Secondly, even if we can ascertain or come up with some solution as to how God knew what Adam and Eve would choose beforehand, why on earth would He knowingly allow them to choose rebellion, if He is good and loving? If it was all about honoring man’s free will, and God knew from the beginning due to His foreknowledge that they would not honor themselves, or Him, then why create man anyways? One cannot look at the ravagings of a tornado, or hurricane, or famine, or pestilence, or war, and not conclude that this is a cruel, painful world. Or what about the heartbreak of losing a loved one, or getting cheated on? Those things hurt worse than losing all earthly possessions. How can God claim to be loving towards us, to have a goodwill towards us, and yet stand by, passively as it were, as we plummet further and further into sin, especially since He knew before He made us that we would not honor ourselves, or Him, by refraining from the forbidden fruit? (Eph. 1:4). If He were going to go through with it regardless and create us, why didn’t He stop Adam and Eve before they sinned? Wouldn’t a loving God intervene?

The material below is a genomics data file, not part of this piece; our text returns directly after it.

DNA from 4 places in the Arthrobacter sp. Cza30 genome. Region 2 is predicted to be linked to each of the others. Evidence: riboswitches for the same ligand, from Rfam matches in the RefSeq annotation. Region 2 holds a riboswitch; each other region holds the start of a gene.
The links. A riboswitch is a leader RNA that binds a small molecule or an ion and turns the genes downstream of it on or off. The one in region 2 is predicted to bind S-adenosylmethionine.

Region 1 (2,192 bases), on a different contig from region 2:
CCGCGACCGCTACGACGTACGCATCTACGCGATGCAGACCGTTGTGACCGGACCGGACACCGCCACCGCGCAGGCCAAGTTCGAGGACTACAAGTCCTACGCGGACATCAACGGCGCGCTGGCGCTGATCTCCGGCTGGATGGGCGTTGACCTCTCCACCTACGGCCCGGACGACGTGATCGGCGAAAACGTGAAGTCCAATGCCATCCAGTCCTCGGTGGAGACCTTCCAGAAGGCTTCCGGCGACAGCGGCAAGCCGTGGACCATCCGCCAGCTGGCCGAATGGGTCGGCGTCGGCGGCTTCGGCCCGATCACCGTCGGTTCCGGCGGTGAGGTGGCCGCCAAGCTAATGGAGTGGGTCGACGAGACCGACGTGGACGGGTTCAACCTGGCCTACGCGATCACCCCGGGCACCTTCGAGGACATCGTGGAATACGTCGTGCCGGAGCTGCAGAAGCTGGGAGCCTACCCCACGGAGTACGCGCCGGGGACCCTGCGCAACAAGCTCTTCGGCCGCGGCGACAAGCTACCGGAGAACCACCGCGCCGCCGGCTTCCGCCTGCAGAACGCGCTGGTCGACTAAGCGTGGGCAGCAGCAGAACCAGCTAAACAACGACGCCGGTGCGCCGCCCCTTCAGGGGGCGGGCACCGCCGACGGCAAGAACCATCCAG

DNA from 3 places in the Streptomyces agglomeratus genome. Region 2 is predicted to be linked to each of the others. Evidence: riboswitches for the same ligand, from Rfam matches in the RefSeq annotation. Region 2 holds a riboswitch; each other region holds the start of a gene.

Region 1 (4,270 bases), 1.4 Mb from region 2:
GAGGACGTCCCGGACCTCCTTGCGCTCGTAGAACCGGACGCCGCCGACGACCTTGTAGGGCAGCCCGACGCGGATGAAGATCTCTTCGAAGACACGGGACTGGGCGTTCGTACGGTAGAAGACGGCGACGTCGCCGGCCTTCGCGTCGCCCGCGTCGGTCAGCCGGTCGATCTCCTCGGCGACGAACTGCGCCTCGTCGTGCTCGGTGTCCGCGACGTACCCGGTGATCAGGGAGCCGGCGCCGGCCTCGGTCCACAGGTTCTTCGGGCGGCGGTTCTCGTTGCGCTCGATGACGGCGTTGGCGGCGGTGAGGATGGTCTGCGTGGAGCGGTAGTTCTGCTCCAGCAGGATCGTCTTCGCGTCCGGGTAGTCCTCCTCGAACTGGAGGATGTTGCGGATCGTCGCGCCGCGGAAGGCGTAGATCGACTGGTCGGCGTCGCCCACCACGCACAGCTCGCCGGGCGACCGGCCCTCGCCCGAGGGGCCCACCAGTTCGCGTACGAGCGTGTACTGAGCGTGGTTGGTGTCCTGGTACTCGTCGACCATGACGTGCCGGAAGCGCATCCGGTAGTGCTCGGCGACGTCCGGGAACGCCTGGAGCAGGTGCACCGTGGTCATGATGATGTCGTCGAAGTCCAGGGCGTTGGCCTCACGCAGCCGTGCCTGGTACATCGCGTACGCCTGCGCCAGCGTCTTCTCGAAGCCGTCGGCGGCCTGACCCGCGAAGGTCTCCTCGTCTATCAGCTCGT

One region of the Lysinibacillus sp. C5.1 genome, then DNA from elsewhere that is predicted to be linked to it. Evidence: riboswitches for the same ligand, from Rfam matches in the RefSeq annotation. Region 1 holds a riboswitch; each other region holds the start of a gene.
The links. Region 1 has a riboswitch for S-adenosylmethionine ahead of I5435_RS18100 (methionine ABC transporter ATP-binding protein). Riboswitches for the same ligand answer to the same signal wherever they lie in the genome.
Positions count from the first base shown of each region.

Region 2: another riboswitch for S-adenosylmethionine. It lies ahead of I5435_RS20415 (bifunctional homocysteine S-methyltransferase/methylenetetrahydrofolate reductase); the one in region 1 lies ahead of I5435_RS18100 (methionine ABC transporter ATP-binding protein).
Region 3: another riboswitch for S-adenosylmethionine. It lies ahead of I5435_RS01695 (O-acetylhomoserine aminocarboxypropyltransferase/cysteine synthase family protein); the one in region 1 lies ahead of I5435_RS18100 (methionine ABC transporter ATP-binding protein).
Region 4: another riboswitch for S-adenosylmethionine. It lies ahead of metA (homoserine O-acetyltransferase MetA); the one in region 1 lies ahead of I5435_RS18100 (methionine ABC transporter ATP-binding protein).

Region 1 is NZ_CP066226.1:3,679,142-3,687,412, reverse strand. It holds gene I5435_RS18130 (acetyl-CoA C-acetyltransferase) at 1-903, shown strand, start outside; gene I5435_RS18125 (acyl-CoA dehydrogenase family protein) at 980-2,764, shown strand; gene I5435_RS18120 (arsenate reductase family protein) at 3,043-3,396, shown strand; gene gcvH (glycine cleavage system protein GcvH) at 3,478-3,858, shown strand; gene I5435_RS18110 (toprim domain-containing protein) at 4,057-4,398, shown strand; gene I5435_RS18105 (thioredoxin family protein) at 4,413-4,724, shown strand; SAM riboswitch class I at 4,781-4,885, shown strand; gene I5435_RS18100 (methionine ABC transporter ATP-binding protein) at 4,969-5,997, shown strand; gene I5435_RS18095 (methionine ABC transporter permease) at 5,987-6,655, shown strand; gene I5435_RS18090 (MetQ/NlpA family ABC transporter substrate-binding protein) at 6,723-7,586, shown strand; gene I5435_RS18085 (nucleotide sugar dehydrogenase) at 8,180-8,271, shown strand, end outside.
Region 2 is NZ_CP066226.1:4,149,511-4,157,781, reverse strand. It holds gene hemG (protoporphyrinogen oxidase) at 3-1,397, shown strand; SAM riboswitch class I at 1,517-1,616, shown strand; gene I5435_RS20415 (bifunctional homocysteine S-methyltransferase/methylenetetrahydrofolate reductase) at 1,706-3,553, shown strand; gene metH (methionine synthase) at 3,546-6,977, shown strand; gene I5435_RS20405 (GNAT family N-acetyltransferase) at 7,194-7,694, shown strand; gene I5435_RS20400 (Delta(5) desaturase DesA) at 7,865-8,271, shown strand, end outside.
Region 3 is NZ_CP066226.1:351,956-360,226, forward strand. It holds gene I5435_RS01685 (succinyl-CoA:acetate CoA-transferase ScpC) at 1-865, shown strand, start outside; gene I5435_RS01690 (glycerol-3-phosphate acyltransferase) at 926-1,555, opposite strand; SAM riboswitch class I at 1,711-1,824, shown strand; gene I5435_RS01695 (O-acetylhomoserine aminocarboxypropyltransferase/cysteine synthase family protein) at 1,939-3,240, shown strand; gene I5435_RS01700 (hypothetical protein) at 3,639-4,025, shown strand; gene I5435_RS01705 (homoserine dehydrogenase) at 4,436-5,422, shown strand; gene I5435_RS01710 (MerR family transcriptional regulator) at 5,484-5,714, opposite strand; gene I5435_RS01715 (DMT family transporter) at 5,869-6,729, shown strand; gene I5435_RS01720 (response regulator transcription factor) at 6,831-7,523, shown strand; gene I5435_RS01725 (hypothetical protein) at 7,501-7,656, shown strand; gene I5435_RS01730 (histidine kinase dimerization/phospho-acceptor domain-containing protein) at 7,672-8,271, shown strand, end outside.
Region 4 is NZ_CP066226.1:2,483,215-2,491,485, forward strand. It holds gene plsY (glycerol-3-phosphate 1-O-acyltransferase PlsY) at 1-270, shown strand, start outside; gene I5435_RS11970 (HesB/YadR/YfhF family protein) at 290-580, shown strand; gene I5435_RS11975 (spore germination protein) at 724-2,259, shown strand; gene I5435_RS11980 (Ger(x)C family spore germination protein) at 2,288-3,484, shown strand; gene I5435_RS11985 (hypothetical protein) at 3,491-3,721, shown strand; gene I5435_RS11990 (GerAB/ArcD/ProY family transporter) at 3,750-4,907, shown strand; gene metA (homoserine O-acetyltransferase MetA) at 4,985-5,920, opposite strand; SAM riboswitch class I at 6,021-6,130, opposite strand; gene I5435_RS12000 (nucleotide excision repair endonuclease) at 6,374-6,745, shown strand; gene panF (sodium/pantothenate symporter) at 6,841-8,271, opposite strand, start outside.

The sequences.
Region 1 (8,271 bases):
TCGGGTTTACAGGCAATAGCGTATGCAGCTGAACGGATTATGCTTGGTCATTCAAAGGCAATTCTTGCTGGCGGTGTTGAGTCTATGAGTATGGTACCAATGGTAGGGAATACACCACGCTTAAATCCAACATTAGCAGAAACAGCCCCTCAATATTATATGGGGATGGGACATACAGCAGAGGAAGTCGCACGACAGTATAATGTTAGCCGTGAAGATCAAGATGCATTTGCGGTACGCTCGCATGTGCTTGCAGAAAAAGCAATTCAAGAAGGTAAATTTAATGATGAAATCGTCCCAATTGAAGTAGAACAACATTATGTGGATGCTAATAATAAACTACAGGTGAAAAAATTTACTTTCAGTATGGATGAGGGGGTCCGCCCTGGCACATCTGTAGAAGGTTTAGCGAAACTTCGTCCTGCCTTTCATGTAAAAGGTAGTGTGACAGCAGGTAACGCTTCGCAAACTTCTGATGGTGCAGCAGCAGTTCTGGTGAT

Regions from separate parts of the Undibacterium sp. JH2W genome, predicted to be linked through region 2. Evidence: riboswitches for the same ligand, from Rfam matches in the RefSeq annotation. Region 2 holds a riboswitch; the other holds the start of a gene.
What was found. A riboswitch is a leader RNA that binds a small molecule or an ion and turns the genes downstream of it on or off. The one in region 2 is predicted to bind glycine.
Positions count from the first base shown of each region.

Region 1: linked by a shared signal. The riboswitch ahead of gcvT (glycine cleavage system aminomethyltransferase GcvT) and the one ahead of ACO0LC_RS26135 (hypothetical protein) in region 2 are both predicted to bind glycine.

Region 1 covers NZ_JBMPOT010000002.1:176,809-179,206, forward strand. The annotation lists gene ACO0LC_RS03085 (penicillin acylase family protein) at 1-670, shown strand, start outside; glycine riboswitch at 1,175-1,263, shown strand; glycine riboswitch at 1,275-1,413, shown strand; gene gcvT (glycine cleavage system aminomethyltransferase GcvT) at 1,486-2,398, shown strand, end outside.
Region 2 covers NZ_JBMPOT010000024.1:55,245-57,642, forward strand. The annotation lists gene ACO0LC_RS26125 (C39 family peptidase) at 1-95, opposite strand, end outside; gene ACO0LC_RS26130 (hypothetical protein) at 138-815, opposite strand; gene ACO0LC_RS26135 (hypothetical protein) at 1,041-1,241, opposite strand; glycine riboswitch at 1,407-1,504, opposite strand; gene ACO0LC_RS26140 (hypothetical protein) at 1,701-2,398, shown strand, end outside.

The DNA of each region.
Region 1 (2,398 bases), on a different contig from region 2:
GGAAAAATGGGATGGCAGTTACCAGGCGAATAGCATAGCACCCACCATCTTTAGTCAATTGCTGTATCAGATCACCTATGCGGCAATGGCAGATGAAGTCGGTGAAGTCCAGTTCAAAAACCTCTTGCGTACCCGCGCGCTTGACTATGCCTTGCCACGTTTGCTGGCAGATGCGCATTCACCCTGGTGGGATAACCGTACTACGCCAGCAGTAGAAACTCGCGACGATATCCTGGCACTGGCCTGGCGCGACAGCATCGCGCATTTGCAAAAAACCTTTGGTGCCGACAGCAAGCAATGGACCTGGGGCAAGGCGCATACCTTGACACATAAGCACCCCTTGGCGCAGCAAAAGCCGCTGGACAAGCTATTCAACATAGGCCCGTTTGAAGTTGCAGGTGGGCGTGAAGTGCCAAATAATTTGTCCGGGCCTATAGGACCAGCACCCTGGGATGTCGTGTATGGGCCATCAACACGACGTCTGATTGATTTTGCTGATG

The answer that my Christian school gave me, as I said before, was that God was honoring us with free will. I don’t care about that honor. I would agree that God is an evil monster if that is why He let us fall into sin. I would rather not suffer the affects of sin and death and sorrow just because my first parents had a chance to really make a name for the human race. I should mention that some have recognized this major problem, that if God foreknew that we would fall, yet created us to give us the chance to honor Him and/or honor ourselves by obedience, and have resorted to saying that God cannot know the future, since man does have an entirely free will. They would be right in saying that God could not know the future if man’s will was truly altogether free, however, that is not a comforting thought. These people, called Open-Theists, say that God is learning with us, that He is guessing what we will do and trying to make the most of it. How can a god, who doesn’t know the beginning from the end, guarantee us anything? He could not. This only compounds the problem. Not to mention, it is clear from Scripture that God is all-knowing.